The study observes: “Within a few months amid the ratification debates, five states in different regions of the country—three in favor, one against, and one neutral—issued seven official documents identifying an amendments convention as a convention of the states.”

For a such a gathering, the state legislatures decide how many commissioners to send to the convention and how they are chosen. Previous experience suggests state legislatures will select most commissioners. That ensures the commissioners are experienced in public policy and official drafting.

When the convention is called to order, each delegation will have an equal voice. Although the assembly theoretically could change that rule, no convention of states ever has.

If delegations from all 50 states attend, then 26 will be able to propose an amendment. Their proposal will, however, be merely a proposal. To become part of the Constitution, three-fourths of the states (38) must approve, thereby assuring the amendment has strong popular support.

This article originally appeared in

A Founder Gives Us a Lesson on the Constitution’s Amendment Process

A Founder Gives Us a Lesson on the Constitution’s Amendment Process

Among the best tools for interpreting the Constitution are public explanations by its advocates made during the ratification fight. These explanations helped shape how the public understood the Constitution. They reassured the public about what the Constitution did NOT mean.

Those statements were at the heart of the ratification deal.

One reason the Federalist Papers are so useful because they were exactly this sort of literature. But they are tough going for many readers, both now and then. That helps explain why the more readable essays of Tench Coxe likely had as much influence with the common people as The Federalist.

So when Coxe explains what the Constitution means, we must attend respectfully.

Here is Tench Coxe writing about the Article V amendment process. This passage comes from an op-ed in the Pennsylvania Gazette of June 11, 1788:

The sovereign power of altering and amending the constitution . . . does not lie with this foederal legislature, whom some have erroneously apprehended to be supreme—That power, which is truly and evidently the real point of sovereignty, is vested in the several legislatures and [ratifying] conventions of the states, chosen by the people respectively within them. The foederal government cannot alter the constitution, but the representative bodies of the states, that is, their legislatures and conventions, only can execute these acts of sovereign power.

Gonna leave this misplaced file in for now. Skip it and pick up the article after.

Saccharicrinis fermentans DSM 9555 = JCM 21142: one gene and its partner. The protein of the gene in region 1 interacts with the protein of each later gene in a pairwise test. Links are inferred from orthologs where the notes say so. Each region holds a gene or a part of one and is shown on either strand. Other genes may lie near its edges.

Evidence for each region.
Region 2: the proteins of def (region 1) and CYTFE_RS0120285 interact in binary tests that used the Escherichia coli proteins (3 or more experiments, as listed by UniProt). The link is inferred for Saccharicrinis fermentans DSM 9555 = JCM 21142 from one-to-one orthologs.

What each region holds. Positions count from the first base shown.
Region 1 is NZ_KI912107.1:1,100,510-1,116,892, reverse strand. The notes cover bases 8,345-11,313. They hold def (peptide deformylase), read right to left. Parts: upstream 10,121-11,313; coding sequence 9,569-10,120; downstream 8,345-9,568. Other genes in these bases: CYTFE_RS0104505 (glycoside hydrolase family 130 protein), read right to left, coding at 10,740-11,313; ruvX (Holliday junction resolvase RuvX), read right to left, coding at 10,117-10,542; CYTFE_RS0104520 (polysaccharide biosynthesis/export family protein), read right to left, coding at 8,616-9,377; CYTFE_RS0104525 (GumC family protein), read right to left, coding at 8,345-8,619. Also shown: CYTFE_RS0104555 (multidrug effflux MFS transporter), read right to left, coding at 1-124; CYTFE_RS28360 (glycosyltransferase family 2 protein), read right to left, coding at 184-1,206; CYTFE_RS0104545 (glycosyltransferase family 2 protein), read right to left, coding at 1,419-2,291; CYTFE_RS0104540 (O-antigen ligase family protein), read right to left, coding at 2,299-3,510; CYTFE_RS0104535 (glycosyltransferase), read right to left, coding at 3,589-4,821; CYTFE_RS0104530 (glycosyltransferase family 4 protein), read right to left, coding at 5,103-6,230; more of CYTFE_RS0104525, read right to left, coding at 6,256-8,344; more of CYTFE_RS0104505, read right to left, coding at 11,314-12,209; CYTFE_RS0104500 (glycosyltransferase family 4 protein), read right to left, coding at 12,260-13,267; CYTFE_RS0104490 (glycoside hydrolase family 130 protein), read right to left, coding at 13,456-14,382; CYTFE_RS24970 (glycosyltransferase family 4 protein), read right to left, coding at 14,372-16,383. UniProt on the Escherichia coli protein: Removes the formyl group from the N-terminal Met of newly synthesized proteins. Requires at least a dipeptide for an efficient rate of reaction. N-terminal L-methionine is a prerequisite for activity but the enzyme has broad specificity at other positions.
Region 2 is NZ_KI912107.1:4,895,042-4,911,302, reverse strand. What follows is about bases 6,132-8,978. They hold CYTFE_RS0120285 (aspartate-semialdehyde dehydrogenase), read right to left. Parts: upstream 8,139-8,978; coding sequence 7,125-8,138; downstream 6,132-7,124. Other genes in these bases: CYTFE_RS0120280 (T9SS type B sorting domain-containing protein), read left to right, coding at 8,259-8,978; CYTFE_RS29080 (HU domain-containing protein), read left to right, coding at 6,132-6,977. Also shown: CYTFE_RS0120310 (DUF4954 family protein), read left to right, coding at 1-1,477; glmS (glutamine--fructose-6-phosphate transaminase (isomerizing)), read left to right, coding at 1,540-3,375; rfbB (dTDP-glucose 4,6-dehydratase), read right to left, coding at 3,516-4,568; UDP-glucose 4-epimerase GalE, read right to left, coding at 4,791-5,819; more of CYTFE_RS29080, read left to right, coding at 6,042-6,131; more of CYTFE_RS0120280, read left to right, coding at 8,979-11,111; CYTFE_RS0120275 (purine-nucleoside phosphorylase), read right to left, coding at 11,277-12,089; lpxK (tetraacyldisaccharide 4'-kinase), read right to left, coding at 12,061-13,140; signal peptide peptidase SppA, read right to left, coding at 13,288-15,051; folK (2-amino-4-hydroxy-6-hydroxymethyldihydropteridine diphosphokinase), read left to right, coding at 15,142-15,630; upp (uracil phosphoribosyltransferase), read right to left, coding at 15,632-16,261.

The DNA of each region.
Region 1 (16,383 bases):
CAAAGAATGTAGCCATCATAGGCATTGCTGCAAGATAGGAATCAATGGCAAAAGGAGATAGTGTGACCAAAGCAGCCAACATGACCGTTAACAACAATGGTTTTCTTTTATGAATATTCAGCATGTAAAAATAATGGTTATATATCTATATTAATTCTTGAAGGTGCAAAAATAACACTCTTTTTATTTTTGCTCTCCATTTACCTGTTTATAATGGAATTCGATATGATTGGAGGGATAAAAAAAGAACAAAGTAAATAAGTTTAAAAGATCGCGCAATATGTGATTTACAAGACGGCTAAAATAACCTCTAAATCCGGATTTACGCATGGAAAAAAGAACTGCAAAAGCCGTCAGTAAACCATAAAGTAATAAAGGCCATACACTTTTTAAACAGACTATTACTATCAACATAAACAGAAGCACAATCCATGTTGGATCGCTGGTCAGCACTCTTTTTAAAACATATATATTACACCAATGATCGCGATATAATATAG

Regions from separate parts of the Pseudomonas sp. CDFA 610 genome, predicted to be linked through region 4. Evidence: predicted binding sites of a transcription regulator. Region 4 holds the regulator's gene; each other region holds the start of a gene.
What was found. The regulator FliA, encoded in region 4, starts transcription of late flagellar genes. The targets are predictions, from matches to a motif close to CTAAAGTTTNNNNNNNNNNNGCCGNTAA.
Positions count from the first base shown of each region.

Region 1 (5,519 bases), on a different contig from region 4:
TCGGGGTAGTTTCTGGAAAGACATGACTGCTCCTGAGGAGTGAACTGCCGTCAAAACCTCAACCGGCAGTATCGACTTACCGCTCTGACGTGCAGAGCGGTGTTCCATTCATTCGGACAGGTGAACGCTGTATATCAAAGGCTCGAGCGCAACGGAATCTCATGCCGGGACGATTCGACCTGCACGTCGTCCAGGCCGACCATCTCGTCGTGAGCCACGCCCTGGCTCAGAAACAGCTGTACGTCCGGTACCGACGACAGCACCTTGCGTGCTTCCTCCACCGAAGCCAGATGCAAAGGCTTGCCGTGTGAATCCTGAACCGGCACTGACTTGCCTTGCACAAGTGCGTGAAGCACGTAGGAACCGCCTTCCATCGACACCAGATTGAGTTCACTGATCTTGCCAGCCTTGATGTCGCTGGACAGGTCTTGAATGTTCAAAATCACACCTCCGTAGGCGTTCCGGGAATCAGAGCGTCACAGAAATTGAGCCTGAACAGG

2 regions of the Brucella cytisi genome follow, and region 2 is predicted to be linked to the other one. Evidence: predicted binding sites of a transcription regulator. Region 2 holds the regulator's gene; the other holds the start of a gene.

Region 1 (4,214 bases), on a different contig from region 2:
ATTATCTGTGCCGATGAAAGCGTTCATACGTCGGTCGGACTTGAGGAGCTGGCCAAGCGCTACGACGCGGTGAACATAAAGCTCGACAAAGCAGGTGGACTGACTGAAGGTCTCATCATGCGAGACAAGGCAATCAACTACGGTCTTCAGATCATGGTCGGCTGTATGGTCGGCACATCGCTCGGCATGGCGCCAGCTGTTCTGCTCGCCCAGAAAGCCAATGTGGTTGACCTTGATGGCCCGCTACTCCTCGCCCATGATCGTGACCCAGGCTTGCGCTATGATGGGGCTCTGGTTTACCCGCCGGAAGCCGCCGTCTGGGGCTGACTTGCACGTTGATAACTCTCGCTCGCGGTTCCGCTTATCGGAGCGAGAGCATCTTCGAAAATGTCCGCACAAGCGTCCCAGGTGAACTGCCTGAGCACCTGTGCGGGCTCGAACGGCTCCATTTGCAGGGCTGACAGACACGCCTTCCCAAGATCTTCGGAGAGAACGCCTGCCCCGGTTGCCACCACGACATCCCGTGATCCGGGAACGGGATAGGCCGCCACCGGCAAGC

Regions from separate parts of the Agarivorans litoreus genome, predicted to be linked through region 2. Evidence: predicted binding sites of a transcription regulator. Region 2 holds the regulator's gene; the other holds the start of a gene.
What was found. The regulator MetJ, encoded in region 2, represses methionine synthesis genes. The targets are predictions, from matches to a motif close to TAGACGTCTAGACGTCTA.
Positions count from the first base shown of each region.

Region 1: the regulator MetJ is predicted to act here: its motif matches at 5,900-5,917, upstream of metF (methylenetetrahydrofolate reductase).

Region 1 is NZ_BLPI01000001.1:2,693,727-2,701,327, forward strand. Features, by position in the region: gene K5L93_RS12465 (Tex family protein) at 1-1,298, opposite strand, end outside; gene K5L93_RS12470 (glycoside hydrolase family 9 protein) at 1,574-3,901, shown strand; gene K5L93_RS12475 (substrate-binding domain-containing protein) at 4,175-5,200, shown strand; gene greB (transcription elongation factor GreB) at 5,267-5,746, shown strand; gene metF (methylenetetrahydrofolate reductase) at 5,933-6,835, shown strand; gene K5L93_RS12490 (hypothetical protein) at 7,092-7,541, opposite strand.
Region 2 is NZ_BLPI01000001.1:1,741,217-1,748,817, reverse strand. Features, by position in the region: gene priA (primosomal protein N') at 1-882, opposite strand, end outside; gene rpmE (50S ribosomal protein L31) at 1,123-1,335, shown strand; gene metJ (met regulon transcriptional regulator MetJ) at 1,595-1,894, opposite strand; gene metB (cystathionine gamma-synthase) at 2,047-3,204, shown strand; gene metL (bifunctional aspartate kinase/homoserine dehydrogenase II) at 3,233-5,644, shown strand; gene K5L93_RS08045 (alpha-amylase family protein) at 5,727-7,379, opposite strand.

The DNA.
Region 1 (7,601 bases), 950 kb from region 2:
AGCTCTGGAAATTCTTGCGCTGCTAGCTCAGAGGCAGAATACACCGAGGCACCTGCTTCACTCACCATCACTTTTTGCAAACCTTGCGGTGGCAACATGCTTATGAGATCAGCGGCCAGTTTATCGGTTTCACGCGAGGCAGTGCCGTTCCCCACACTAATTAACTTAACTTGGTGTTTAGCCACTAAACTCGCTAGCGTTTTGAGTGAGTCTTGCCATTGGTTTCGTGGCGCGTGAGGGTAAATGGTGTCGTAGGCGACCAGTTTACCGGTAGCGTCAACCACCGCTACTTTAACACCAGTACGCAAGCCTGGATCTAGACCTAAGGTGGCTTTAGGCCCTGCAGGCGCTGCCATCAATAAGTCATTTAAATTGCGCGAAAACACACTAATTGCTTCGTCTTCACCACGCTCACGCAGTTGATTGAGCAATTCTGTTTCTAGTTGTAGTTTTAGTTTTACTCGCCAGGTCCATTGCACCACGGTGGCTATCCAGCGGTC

From the foregoing circumstances results another reflection equally satisfactory and important, which is, that as the foederal legislature . . . cannot prevent such wholesome alterations and amendments as are now desired, or which experience may hereafter suggest. . . . If two thirds of those legislatures require it, Congress must call a general convention, even though they dislike the proposed amendments, and if three fourths of the state legislatures or conventions approve such amendments, they become an actual and binding part of the constitution, without any possible interference of Congress.

This statement is a very fat one, but here’s its skeleton:

1. Some people are claiming that under the Constitution, Congress will hold supreme power.

2. But real supremacy belongs to those who can amend the Constitution.

3. The Constitution puts that power in the hands of the state legislatures and state ratifying conventions—the “representative bodies of the states.”

4. Congress cannot alter the Constitution.

5. And Congress cannot block amendments it doesn’t like—by, for example, refusing to call an amendments convention that two thirds of the state legislatures want.

Let’s look at some of the wider implications:

* Congress can’t pass amendments alone. This argues against claims that Congress can gerrymander the membership of a “convention for proposing amendments,” change deadlines in midstream, or otherwise dominate the amendment process.

* By contrast, state legislatures and state conventions can amend the Constitution any time they want, and Congress can’t block them. This necessarily means that only state legislatures control the convention for proposing amendments. It means they can limit the scope of their applications, of the call, and of the convention. And it means they can choose and instruct their commissioners as they wish.